To equip the youth of India with relevant skills for their professional journey, the Indian Government is focusing on digitising the education sector. This can be seen from initiatives like the New Education Policy (NEP) 2020, SWAYAM, the National Digital Library, Virtual Labs, e-Yantra, and FOSSEE.
With many people turning to online learning, certifications are now being granted on the basis of computer-based testing (CBT). The convenience, security, and efficiency that CBT brings to the table outshines the traditional pen-and-paper based method of testing. Scheduling a computer-based exam through a test centre is convenient for both the examiner and the test-taker.
The latter doesn’t have to travel to a test centre and, since they’re being monitored remotely, any irregular behaviour can be easily flagged, thereby maintaining the integrity of the test. This way, both students and professionals can gain new certifications without having to take time off from work or travel long distances. The organisation offering the exam can deliver the test globally, without any geographical constraints. CBT also allows the candidate to choose the date and time according to their convenience.
With CBT, the problems of the traditional test are nullified. A digital test paper is uploaded to the test centre on the day of the exam and encrypted. Furthermore, with the help of AI, different question papers can be set at the same difficulty level and, by randomising the order of questions and possible answers, each question paper becomes different.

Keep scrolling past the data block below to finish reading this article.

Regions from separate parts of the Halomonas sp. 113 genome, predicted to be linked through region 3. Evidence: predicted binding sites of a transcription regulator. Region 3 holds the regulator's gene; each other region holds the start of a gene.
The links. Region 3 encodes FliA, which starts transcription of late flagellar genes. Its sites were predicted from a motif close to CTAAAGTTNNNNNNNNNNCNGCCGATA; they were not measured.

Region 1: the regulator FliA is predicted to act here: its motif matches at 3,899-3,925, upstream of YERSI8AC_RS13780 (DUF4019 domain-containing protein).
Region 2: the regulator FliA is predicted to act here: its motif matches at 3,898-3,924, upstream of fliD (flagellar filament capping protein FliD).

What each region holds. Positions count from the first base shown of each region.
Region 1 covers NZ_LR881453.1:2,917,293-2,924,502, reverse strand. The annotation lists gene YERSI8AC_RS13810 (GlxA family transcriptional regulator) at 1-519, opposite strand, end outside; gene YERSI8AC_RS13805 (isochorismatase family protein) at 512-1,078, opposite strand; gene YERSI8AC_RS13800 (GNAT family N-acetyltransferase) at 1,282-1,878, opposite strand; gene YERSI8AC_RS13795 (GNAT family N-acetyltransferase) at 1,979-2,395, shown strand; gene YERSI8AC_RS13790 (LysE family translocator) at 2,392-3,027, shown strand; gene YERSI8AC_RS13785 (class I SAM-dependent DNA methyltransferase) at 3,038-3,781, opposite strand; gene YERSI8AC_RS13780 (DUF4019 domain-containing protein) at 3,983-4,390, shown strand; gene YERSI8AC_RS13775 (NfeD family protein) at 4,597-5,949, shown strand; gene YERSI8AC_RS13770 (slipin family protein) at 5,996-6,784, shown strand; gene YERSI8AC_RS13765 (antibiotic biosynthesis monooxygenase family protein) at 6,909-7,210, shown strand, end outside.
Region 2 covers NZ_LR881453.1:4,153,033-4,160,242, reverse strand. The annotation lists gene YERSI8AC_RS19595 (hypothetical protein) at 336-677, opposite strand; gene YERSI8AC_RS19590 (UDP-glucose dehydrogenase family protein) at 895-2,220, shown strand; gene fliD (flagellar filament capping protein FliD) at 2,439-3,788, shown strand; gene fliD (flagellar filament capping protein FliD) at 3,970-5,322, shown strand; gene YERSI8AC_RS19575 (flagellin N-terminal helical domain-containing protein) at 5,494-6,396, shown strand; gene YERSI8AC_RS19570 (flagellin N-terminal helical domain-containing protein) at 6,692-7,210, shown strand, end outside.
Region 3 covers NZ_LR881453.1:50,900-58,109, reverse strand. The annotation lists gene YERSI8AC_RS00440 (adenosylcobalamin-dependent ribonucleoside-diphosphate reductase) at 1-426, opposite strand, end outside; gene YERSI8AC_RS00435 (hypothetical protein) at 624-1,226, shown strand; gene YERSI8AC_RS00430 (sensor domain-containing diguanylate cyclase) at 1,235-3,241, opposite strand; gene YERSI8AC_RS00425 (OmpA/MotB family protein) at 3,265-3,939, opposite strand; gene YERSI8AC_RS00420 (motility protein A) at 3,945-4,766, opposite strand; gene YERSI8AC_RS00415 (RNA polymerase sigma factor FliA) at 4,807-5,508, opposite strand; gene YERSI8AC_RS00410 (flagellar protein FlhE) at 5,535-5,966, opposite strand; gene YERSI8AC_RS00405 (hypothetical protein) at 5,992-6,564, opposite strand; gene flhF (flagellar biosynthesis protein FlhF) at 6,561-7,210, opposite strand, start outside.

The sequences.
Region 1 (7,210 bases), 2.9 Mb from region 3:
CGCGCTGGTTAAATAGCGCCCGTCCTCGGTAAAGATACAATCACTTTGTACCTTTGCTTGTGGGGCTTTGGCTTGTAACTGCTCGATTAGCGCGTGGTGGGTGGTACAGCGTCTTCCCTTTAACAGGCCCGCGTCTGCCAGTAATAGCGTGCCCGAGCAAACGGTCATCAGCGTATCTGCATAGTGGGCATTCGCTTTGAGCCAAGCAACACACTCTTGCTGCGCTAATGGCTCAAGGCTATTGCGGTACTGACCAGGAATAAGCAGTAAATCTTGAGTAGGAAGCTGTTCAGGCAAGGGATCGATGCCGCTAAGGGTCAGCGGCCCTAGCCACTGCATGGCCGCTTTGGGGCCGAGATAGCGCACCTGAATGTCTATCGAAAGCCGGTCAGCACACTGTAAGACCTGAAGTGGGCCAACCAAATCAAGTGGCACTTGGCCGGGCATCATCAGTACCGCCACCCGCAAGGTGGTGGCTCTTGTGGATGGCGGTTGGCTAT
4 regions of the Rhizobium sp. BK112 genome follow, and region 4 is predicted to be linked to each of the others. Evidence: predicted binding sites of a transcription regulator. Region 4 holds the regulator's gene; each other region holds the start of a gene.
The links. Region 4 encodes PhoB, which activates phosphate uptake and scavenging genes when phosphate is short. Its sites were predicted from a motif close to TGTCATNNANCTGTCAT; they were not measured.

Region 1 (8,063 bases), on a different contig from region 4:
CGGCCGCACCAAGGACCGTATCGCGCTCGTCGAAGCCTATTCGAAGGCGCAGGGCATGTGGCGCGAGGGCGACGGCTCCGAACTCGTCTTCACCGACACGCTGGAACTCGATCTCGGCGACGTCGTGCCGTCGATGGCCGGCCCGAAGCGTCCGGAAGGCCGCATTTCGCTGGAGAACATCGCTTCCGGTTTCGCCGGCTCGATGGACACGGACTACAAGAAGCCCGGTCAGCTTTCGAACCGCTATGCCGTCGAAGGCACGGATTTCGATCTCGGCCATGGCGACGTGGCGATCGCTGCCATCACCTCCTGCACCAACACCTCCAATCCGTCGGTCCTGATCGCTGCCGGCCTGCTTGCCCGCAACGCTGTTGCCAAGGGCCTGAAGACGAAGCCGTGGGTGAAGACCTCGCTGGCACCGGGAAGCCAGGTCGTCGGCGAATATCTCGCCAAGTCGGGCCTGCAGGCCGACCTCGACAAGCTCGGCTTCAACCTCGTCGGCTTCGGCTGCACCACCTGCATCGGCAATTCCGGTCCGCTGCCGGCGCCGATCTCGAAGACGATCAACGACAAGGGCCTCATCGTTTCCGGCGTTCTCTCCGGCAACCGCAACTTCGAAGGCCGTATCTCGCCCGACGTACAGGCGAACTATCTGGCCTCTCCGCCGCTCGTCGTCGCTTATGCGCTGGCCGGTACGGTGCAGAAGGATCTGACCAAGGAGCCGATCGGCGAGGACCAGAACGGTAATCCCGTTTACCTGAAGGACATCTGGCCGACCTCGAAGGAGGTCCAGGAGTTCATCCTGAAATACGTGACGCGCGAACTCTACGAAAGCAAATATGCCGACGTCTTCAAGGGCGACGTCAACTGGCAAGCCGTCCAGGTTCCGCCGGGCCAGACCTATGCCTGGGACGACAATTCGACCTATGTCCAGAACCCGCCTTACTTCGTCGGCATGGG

Another major benefit of CBT is that it significantly reduces logistical expenses of procuring answer sheets, printing question papers, transporting answer sheets to the evaluation centre, and so on. Offering CBT in small test centres can offer a valuable alternative to pupils who are unable to take their exams in schools.
However, with the majority of rural India still not having access to high-speed Internet and technology penetration still being quite low, people who haven’t been exposed to technology are often sceptical. The National Testing Agency (NTA) has already started tutoring students in rural areas on how to take tests on computers. By participating in regular mock tests, students have become more confident and are better able to understand the benefits of CBT.
As AI and machine learning continue to advance, we can be sure that CBT will shape the future of assessment in India.
The writer is Senior Director, Client Development (India and SAARC), Pearson VUE India.